The Security Condition-2 for inf-TESLA concerns the key chain exchange procedure. This condition states that both key chains cannot be substituted within a time interval d / r (or within d packets). If this happens, the receiver must drop the following packets and request for resynchronization with the sender. This protocol restriction assures the authentication inviolability of inf-TESLA and must be observed at all times by the receiver. The receiver is solely responsible for monitoring the key chain exchange procedure and accepting, or rejecting, the new key chain.

In Fig. 3, we show an example of a man-in-the-middle attack attempt on the Dual Offset Key Chains mechanism and the importance of the security condition-2. For this example, we consider \(d = 9\) as minimum number packets the sender has to wait to disclose a key, the last element \(n = 50\) for all key chains, and the asterisk symbol indicates an item maliciously inserted by the attacker. The packets are presented without indices \(``i''\) for cleaner presentation.

We first illustrate how this attack can work on a single key chain mechanism without commitment packets as follows: When the attacker senses a change in the key chain by testing every disclosured key (a), he inserts \(M^{*}_{0}\) as the first manipulated message and MACs it using the first element \(K^{*}_{0}\) of a forged key chain of his own. The attacker continues faking the messages and its MACs till the last authentic key used for MACing is disclosured. After that point, the attacker is able to take complete control of the communication without being detected (b). For the second part of Fig. 3, the same attack is attempted against our mechanism. Also the attacker is able to sense when a disclosured key chain comes to an end and can also substitute the messages and the MACs in the packets. However, when he tries to take complete control of the key chain by forcing the forged key \(K^{**}_{0}\) over the key chain \(m = 2\), this indicates for the receiver a violation of the security condition-2 for the key chain exchange procedure.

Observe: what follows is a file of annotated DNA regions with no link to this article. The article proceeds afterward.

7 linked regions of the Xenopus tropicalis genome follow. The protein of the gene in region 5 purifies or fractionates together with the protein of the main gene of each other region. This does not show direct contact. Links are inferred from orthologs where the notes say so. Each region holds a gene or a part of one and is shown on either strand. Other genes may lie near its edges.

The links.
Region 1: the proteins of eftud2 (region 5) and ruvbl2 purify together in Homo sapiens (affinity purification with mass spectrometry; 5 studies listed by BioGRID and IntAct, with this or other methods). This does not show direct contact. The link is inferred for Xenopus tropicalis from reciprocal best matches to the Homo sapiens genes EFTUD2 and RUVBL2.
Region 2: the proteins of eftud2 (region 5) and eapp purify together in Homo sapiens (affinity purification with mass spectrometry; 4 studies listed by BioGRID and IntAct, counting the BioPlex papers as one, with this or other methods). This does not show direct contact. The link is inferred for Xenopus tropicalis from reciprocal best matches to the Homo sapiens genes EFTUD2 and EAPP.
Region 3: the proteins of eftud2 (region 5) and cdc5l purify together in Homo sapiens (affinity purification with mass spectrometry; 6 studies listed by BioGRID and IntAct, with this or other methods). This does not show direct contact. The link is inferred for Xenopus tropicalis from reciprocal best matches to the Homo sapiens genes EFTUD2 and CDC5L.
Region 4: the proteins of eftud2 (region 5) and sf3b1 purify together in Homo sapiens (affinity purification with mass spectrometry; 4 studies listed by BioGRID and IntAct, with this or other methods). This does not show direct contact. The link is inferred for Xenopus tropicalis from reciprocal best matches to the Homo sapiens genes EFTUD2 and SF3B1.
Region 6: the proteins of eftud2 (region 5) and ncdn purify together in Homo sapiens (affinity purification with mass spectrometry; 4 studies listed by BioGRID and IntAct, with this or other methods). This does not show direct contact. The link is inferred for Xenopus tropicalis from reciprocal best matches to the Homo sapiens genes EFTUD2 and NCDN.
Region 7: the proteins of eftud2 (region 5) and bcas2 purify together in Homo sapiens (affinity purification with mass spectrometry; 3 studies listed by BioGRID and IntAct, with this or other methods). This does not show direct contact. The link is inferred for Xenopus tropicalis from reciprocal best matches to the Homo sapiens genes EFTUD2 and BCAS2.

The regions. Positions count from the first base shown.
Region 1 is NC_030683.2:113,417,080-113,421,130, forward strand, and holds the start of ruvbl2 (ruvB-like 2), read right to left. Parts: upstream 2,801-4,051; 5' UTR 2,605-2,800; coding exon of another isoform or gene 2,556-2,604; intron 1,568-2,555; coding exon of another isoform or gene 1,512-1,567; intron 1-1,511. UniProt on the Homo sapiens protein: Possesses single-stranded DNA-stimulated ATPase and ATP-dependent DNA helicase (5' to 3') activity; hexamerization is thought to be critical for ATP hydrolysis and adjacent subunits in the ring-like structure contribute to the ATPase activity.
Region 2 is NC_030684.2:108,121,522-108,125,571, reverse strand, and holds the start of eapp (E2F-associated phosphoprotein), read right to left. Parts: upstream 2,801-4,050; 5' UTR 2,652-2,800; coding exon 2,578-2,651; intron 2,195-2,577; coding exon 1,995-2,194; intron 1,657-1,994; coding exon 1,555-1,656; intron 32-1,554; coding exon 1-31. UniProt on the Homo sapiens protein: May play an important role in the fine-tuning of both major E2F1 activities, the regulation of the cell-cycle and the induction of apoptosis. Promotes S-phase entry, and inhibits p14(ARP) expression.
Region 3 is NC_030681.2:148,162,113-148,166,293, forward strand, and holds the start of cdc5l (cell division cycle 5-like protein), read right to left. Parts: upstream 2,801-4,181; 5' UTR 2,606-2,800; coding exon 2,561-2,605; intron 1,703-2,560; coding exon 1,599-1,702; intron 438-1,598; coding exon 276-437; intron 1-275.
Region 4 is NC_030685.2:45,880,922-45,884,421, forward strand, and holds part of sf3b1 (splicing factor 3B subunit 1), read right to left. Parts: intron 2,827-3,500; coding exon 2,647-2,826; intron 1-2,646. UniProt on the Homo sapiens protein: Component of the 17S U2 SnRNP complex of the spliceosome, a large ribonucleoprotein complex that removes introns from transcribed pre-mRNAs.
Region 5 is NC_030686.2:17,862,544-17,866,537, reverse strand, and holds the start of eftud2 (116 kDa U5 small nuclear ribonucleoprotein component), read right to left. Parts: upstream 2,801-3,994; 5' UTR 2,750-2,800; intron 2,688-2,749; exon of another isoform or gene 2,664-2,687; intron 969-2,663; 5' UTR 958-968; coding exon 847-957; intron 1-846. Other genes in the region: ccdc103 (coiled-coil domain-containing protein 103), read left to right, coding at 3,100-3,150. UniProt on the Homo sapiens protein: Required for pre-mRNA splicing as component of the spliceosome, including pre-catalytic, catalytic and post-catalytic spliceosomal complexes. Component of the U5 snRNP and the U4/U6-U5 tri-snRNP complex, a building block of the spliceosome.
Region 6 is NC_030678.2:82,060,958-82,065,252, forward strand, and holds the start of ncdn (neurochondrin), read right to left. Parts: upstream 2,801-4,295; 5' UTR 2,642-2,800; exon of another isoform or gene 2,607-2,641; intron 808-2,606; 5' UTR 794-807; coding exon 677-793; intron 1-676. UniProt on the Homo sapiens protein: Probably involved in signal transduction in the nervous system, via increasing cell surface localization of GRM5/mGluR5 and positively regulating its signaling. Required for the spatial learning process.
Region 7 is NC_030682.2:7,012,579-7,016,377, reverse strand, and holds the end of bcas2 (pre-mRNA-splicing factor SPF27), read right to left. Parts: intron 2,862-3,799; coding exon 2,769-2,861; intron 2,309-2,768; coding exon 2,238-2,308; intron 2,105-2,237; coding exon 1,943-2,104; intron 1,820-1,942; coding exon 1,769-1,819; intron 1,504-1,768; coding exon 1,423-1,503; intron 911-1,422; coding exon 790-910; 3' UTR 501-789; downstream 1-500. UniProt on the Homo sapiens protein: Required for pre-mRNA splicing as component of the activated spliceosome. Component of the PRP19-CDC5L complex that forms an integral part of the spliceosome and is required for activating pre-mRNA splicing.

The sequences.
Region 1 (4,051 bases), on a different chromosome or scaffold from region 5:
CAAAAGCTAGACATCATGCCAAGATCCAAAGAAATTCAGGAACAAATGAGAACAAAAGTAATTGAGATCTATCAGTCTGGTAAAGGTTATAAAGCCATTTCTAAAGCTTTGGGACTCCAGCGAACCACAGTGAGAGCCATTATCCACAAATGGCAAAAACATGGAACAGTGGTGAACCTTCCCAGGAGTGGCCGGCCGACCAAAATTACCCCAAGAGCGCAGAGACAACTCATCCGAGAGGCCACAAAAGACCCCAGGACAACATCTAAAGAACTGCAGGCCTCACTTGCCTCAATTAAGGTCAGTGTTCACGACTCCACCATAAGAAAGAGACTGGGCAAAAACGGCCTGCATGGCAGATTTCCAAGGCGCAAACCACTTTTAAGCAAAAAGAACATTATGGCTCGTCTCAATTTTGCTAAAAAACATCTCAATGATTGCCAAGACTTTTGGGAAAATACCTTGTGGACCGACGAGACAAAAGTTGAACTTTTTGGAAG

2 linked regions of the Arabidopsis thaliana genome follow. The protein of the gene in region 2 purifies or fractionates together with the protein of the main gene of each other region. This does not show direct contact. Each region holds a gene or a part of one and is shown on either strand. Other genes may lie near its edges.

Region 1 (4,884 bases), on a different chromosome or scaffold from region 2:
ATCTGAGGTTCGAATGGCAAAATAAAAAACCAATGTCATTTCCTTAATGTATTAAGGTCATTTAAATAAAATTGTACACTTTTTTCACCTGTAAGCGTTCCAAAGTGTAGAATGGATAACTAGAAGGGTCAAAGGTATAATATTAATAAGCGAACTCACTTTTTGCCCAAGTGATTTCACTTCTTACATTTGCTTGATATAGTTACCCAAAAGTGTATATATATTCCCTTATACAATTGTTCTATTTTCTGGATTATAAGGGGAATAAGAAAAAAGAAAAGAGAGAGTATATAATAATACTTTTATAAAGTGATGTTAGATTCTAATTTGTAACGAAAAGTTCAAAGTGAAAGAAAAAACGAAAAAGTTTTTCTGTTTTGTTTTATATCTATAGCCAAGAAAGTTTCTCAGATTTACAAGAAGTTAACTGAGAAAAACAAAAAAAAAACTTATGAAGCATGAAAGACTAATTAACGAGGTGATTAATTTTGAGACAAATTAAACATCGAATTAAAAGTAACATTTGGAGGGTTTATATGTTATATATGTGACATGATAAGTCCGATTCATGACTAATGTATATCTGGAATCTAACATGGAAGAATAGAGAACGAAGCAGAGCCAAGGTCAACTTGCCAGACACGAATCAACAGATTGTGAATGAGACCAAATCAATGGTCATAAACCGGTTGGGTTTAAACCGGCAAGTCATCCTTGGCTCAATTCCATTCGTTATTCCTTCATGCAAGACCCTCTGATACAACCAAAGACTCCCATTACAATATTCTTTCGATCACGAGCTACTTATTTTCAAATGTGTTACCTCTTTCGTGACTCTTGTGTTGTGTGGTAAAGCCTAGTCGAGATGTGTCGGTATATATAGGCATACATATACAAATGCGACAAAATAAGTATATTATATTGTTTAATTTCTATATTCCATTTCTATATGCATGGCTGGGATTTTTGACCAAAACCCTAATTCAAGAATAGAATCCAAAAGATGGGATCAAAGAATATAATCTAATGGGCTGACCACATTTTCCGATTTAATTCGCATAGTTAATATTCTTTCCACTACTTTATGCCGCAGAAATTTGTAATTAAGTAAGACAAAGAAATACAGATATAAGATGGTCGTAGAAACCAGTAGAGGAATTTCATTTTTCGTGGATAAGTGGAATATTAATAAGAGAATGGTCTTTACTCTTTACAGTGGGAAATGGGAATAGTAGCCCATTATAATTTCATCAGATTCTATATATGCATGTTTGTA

Fig. 3.

Example of a man-in-the-middle attack on a single hash chain without commitment and on the Dual Offset Hash Chains mechanism.

Another concern is how many consecutive packets could be lost by the receiver without actually being an attack. Following the security condition for key chain substitution, there must not be two different key chain substitutions within a period of d / r, so the receiver must be aware that the limit for consecutive packets lost is at maximum d. If, for some reason, more than d packets are lost/dropped, the receiver must assure that the following disclosed keys are authentic elements of at least one of the existing key chains, otherwise the receiver will not be able to authenticate any of the next received packets. From this point, the receiver must refuse this stream and request for a new synchronization with the sender.

Another security issue can occur when the last key \(K_{n}\) in the key chain’s sequence is lost, that can cause a total lack of authentication of a previous packet \(P_{n}\). When some \(K_{i}\) is lost, it can be computed from any subsequent key in the key chain through function F (Sect. 4.1), however when \(i = n\) there is no subsequent key. This issue can be extended for the last d elements of the key chain, meaning that in this scenario some packets may not be authenticated and then must be dropped by the receiver. For the Alternating mode for disclosing keys, the receiver would drop \(d + 1\) packets in the worst case. This issue concerning the last keys of the key chain is a vulnerability of the original TESLA as well.

Elaborate attacks, like selective drop of packets, can cause even more authentication delay without being noticed. For instance, in the case of the Alternating keys disclosure mode, one attacker can induce an alternating drop of packets preventing the sender to authenticate some sequential packets. To mitigate these attacks, the receiver must set an upper limit for the maximum number of non authenticated packets to ignore before resynchronizing with the sender.